Where is the breakdown when it comes to an EHR?

    • Djapink

      The breakdown is that people (physicians/management/other stakeholders) assigned to choose an EHR are not able to understand and properly assess functionalities in products by just seeing a short demo which is most of the time purely cosmetic and shows only the upsides of a product. The missing functionalities are mostly not clear because of lack of workflow-assessment before starting a trajectory.

      Therefore you might need a specialized organisation which is able to guide a hospital/care-provider and show comparative data on all available EHR’s. Then an assessment has to be done internally checking and thoroughly describing the vision and workflow in the institution. After that a institute should adapt its way of working by training, internal communication and getting it accepted before (!) choosing a product and implementing that EHR-solution. Otherwise all the workflow-optimization issues will we be addressed to the new EHR-solution and not to the already necessary workflow optimization and standardization in an institution. Without that standardization an institution-wide and multidisciplinary approach by a software-vendor is almost impossible to program and to maintain.

      • Tom

        You’re almost right, in that in most cases, the purchasers have a very different goal in mind. Usually the purchaser has in mind the goal of improving billing and revenue. Some systems, notably Epic, can be made to do that. Having said that, there is frequently a disconnect between what the billing department and the clinicians want in a product. At present, software is being written for the billing department.

    • http://www.consentcare.net Martin Young

      Lack of consultation beforehand. Noone builds an aeroplane that the client does not need.

      So why do EHR vendors build software without a needs analysis from doctors?

      I built my own system using freely available programs because the other options were so bad.

    • http://www.carecloud.com/ Michael Gold

      Clearly, programmers/engineers did develop iPad, banking apps, etc.

      What iPad and some (but certainly not all) online banking apps have in common, and what most EHR products out there lack, is design based on the understanding of user needs, goals and emotions; combined with the discipline to avoid letting the design be guided by the strictures of pre-existing architecture or implementation, the siren-like convenience of code/component reuse, or the self-referential nature typical of programmers/engineers. It takes strong will, and there is no better example of this than Jobs/Apple.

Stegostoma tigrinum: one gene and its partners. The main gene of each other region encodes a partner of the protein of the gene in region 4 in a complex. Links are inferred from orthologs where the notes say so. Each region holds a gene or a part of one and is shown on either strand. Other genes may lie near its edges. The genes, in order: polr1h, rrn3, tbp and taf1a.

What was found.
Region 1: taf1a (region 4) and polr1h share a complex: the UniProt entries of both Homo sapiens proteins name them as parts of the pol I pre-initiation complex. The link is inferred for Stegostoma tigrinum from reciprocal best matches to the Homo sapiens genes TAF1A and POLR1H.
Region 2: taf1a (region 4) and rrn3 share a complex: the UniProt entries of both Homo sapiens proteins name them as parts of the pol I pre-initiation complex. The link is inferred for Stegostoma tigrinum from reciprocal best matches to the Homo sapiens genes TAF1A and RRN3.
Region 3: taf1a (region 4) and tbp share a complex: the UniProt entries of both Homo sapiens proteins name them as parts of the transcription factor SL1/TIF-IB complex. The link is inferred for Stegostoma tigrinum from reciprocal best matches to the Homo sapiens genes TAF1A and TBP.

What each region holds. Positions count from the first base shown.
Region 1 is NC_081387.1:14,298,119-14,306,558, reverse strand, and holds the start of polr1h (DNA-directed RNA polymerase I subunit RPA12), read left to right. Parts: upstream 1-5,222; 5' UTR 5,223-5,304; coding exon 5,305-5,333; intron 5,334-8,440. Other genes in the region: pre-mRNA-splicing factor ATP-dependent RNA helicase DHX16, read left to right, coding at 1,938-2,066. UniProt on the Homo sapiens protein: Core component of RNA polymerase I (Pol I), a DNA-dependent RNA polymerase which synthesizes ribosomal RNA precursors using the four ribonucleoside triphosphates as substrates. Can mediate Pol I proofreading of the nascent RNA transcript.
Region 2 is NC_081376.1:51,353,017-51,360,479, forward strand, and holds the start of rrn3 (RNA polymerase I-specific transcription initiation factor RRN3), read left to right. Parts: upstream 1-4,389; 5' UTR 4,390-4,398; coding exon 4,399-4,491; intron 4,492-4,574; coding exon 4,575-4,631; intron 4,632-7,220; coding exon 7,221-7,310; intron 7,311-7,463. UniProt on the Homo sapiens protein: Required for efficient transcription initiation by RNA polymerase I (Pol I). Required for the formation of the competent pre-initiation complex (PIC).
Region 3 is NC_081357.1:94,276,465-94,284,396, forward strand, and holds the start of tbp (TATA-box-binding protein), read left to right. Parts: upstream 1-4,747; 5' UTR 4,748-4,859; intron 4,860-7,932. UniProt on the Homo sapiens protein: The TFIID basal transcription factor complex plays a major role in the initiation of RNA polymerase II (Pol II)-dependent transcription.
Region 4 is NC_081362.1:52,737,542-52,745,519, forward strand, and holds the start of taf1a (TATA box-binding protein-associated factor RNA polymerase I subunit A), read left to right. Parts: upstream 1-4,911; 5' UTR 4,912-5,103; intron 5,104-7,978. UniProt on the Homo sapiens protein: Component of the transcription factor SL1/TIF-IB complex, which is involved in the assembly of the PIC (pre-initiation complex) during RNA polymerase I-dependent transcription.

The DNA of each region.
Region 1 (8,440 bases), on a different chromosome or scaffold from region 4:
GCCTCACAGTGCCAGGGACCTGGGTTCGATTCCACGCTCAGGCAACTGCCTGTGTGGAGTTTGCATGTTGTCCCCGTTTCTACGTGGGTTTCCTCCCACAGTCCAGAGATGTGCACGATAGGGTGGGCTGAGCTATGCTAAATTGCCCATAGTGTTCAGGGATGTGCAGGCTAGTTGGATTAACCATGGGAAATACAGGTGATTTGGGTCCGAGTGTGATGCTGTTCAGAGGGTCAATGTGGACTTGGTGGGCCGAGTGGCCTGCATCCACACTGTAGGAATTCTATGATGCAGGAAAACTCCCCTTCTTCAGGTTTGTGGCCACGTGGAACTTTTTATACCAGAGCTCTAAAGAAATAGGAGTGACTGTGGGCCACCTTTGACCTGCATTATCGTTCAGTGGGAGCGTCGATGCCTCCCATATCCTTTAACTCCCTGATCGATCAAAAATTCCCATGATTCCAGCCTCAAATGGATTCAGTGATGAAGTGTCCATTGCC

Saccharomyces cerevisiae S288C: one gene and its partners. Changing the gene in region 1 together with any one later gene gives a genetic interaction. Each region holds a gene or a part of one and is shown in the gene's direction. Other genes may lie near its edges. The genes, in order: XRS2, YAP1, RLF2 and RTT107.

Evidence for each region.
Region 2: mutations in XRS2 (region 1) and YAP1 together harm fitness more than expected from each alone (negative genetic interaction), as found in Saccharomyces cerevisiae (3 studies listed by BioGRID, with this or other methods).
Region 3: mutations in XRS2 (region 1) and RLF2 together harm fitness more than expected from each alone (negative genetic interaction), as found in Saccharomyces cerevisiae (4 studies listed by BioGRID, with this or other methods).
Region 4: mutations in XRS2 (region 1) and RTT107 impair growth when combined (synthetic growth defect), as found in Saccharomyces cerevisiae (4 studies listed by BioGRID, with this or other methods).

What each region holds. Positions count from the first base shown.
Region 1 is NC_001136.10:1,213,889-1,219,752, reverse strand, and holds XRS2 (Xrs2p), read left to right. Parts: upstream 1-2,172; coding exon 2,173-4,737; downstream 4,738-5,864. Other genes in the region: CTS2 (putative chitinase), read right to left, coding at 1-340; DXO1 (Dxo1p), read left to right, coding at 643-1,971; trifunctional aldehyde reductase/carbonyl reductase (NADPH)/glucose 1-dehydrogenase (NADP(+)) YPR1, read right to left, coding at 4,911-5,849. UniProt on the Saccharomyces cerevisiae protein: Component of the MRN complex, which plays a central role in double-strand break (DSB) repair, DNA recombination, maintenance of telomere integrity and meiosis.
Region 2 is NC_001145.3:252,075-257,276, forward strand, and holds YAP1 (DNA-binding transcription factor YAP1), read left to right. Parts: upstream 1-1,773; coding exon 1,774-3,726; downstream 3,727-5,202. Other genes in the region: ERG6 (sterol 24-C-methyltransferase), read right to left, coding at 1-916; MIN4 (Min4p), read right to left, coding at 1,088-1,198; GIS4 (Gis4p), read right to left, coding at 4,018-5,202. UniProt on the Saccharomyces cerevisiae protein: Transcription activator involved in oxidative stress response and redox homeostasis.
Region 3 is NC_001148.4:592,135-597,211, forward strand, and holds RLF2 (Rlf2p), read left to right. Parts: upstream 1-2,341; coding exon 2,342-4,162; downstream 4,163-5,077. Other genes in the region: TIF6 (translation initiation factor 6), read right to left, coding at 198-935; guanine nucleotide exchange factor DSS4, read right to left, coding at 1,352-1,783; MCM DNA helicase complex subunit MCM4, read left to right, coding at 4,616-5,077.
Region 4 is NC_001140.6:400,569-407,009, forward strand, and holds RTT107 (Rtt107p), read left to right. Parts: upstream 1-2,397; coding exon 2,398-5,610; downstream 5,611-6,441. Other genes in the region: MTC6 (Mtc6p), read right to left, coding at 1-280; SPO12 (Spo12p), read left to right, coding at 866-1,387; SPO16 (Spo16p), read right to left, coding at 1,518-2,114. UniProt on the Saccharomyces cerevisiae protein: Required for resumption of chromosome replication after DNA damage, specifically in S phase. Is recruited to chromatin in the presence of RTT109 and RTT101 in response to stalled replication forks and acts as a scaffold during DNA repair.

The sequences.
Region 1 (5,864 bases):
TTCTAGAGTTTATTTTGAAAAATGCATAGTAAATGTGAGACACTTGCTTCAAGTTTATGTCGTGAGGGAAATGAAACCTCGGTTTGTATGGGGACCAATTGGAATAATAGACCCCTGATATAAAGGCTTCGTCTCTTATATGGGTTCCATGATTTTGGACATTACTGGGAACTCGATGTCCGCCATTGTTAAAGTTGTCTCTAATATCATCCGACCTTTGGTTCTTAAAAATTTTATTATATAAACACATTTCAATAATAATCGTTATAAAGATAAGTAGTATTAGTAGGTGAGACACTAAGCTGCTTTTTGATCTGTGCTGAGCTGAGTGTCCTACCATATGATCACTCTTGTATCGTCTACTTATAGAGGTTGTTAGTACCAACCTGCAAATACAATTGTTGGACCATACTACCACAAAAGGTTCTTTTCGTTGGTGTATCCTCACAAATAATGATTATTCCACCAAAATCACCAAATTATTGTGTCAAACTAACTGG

When a usable and delightful EHR emerges that clinicians actually love to use (crazy and naive as that sounds), consumers will vote with their feet.

    • pcp

      I think programmers have been given an impossible task.

      We’ve instructed them that EMRs must:

      1. lower costs
      2. eliminate medication errors
      3. provide best practice info at every step
      4. collect and store data from multiple silos
      5. lower staffing needs
      6. increase charges
      7. basically, fix everything that’s wrong with American health care,

      all built on the truly unmanageable CPT system.

      Until the stakeholders decide exactly what we want EMRs to do, the programmers are going to struggle.

      • http://thoughtbroadcast.com SteveBMD

        “7. basically, fix everything that’s wrong with American health care,”

        Don’t know if you’re trying to be facetious here, but if that was meant with any sincerity, that is precisely the problem.

        As a clinician, I welcome computers to my practice because they make me more efficient and effective. But when I say “computers” I mean nothing more than a PC with a word processor, web browser, and printer. That’s it.